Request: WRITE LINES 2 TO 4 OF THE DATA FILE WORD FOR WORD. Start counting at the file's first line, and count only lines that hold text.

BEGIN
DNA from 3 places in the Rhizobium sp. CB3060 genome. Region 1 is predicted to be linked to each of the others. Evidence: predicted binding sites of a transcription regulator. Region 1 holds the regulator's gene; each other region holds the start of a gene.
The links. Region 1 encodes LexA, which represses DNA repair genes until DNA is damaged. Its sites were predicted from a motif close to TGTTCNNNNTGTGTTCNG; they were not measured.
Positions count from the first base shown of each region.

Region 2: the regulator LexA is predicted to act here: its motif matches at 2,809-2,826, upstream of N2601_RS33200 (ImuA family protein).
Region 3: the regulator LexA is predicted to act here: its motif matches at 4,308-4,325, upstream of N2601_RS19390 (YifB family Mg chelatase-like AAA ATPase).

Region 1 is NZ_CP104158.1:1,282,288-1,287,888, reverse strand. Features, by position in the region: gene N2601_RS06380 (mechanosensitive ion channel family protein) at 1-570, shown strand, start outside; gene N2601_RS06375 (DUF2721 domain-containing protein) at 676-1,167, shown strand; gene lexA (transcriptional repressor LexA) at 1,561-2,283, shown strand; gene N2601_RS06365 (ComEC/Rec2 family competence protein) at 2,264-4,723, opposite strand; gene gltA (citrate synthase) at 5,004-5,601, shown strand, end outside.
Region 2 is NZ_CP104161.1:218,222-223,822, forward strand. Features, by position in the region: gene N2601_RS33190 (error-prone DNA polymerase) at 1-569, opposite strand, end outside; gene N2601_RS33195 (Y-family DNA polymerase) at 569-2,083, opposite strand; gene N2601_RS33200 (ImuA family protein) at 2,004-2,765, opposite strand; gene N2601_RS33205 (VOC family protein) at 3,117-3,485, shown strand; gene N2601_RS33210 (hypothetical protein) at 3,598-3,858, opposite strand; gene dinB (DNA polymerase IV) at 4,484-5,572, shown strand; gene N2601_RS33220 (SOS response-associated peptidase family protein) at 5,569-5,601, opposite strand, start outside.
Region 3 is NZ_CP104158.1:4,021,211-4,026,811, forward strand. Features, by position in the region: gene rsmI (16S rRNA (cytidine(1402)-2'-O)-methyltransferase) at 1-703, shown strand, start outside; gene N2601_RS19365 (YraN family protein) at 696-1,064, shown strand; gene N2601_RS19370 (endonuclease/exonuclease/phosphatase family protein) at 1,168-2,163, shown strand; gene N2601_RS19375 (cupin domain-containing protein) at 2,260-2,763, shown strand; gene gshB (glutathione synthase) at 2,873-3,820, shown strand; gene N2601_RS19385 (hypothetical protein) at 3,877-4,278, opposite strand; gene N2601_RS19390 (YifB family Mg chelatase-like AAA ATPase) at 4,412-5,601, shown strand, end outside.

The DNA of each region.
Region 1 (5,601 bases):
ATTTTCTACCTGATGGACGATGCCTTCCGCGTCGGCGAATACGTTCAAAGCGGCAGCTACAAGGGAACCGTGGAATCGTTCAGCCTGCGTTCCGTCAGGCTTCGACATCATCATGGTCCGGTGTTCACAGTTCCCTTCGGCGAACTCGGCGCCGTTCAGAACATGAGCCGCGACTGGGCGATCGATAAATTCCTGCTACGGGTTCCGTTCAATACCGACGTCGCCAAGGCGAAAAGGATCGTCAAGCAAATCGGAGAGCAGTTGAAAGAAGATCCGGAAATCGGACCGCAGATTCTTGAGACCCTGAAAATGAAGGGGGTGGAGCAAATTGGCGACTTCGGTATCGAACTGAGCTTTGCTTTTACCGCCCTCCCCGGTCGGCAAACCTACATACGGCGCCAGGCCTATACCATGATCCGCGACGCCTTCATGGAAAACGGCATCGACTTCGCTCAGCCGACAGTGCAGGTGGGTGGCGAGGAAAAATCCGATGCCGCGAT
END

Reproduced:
The links. Region 1 encodes LexA, which represses DNA repair genes until DNA is damaged. Its sites were predicted from a motif close to TGTTCNNNNTGTGTTCNG; they were not measured.
Positions count from the first base shown of each region.

Region 2: the regulator LexA is predicted to act here: its motif matches at 2,809-2,826, upstream of N2601_RS33200 (ImuA family protein).